Physiology of sleep

, medical expert
Last reviewed: 16.05.2018

All iLive content is medically reviewed or fact checked to ensure as much factual accuracy as possible.

We have strict sourcing guidelines and only link to reputable media sites, academic research institutions and, whenever possible, medically peer reviewed studies. Note that the numbers in parentheses ([1], [2], etc.) are clickable links to these studies.

If you feel that any of our content is inaccurate, out-of-date, or otherwise questionable, please select it and press Ctrl + Enter.

On average, a person spends a third of his life in a dream. Sleep (or, at least, the alternation of periods of activity and rest) is an integral mechanism of physiological adaptation in all living beings. This confirms the theory that sleep performs important functions to maintain life activity at the optimal level. Surprisingly, our ideas about such an important issue as the purpose of sleep are primitive and amorphous. To develop fundamental concepts in this area, more research is needed. Nevertheless, below are basic information about the physiology of sleep, including the basic mechanisms of its regulation and hypotheses explaining its functions.

Patients often ask the question - how much they need to sleep. Although the answer is usually about 8 hours, some individuals need only sleep 4.1 / 2 hours, while others need 10 hours of sleep. Thus, 8 hours is only an average value, and on the whole this indicator is subject to significant individual variations. Nevertheless, since people who have significantly different sleep times from the average are an absolute minority, they need an appropriate survey to identify possible sleep disorders.

In different biological species, the time of onset, duration and structure of sleep are different. It is peculiar for a person to fall asleep at night and wake up after sunrise. With the advent of artificial lighting and the need to work at night, sleep and wakefulness in many people deviated significantly from the usual rhythm, which is characterized by rest at night and active activities during the day.

Laboratory studies show that the degree of wakefulness or drowsiness depends on at least two factors:

  1. duration of previous wakefulness and
  2. circadian rhythm.

Therefore, the main peak of sleepiness occurs in the late evening hours, which coincides with the usual time of going to bed. An additional peak of sleepiness occurs at daytime, which coincides with the traditional hour of the siesta - an after-dinner rest taken in many countries. Because of post-dinner fatigue and circadian physiological processes, it is difficult for many people to maintain active wakefulness at this time.

Most of the information on the structure of sleep, its stages and time characteristics accumulated to date has been obtained thanks to a special method that registers biopotentials during the whole sleep, polysomnography - PSG. Appearing in the 1940s, polysomnography is widely used nowadays for both scientific research and diagnosis of primary sleep disorders. For polysomnography, patients usually come to the somnological laboratory in the evening. The standard procedure of polysomnography involves placing at least two electrodes on the scalp (most often on the vertex and occiput) - for recording electroencephalography). Two electrodes are designed to record eye movements, and one electrode is placed on the chin muscle to assess the state of the muscle tone during the transition from sleep to wakefulness and during various stages of sleep. Additionally, sensors are used to measure airflow, respiratory effort, oxygen saturation, ECG recording and limb movements. To solve these or other problems, various modifications of polysomnography are used. For example, additional EEG leads are used to diagnose nocturnal epileptic seizures. In some cases, the patient's behavior during sleep is recorded on videotape, which allows him to record his movements and diagnose disorders such as somnambulism or behavioral disorders in sleep with fast eye movements (BDG). In addition, this technique can be further modified to solve special diagnostic problems. For example, in some cases it is necessary to study the secretion of gastric juice during sleep, and it is important to get information about the condition of the penis during sleep during the diagnosis of impotence.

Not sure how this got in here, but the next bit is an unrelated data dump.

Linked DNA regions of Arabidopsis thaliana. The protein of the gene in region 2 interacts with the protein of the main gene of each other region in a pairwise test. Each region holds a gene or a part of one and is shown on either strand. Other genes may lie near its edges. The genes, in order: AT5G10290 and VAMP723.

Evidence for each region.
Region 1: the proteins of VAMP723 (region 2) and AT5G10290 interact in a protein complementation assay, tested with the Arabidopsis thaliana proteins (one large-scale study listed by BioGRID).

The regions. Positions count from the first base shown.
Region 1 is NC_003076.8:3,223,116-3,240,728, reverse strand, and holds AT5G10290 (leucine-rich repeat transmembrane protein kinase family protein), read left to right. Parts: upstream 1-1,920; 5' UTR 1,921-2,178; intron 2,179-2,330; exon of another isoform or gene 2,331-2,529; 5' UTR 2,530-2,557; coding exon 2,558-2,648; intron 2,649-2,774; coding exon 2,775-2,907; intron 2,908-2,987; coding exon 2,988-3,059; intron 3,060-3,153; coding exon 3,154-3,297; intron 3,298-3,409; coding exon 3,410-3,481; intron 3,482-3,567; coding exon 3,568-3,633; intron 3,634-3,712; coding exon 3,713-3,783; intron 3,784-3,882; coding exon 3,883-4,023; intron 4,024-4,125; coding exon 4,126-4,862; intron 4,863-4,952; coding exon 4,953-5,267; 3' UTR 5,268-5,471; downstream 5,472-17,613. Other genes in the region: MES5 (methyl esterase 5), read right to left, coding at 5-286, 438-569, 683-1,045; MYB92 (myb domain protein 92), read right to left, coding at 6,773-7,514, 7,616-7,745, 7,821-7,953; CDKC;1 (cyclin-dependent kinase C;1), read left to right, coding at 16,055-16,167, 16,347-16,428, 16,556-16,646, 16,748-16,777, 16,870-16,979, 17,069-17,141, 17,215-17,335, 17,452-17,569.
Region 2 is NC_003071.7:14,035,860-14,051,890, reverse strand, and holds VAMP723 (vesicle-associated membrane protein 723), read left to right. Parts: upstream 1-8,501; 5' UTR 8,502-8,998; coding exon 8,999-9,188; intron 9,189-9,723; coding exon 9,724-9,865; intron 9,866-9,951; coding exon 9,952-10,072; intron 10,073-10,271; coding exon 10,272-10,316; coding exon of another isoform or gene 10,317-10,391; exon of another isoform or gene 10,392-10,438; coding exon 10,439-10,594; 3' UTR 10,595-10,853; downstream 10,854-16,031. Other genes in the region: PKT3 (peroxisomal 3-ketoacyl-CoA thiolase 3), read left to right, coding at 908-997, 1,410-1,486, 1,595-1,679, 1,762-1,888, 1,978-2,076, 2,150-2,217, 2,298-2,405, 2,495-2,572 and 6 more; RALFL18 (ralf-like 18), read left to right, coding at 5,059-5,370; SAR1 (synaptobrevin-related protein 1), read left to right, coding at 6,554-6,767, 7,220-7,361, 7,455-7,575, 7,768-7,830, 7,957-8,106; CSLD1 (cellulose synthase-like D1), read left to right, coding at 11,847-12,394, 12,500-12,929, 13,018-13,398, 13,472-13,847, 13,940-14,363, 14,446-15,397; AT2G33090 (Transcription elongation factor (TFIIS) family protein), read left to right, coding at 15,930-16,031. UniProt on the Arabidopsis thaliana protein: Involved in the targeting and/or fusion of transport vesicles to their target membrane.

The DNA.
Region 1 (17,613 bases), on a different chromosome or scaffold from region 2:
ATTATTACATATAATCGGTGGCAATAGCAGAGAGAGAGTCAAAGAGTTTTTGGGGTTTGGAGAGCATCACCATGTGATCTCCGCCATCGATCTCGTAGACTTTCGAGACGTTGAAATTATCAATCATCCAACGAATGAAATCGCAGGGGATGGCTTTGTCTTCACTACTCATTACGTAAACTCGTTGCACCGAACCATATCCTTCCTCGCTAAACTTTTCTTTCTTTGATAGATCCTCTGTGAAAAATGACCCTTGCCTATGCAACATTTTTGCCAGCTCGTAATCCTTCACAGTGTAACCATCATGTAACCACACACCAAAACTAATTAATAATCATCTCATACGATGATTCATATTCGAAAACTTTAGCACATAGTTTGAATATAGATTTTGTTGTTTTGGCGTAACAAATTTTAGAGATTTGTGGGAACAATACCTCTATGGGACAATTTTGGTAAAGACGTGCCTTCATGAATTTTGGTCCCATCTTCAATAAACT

The subject goes to bed at the usual hour (for example, at 23 h). The interval between turning off the light and the moment of falling asleep is designated as a latent period of sleep. Although some people fall asleep in a few minutes, in most cases this period takes 15-30 minutes. If the subject does not manage to fall asleep more than 45 minutes, he becomes uneasy. Difficulties of falling asleep are often due to the well-known phenomenon of the first laboratory night. As for the patient with insomnia, and for a healthy volunteer, the first night in the somnological laboratory causes stress, which leads to a significant lengthening of the latent period of falling asleep. A similar phenomenon is observed in many people who spend the night in unfamiliar surroundings, for example, in a hotel room. The reason for lengthening the latent period of falling asleep may be various factors: stress, a feeling of discomfort from an unusual bed or furniture, physical activity or a tight dinner just before sleep.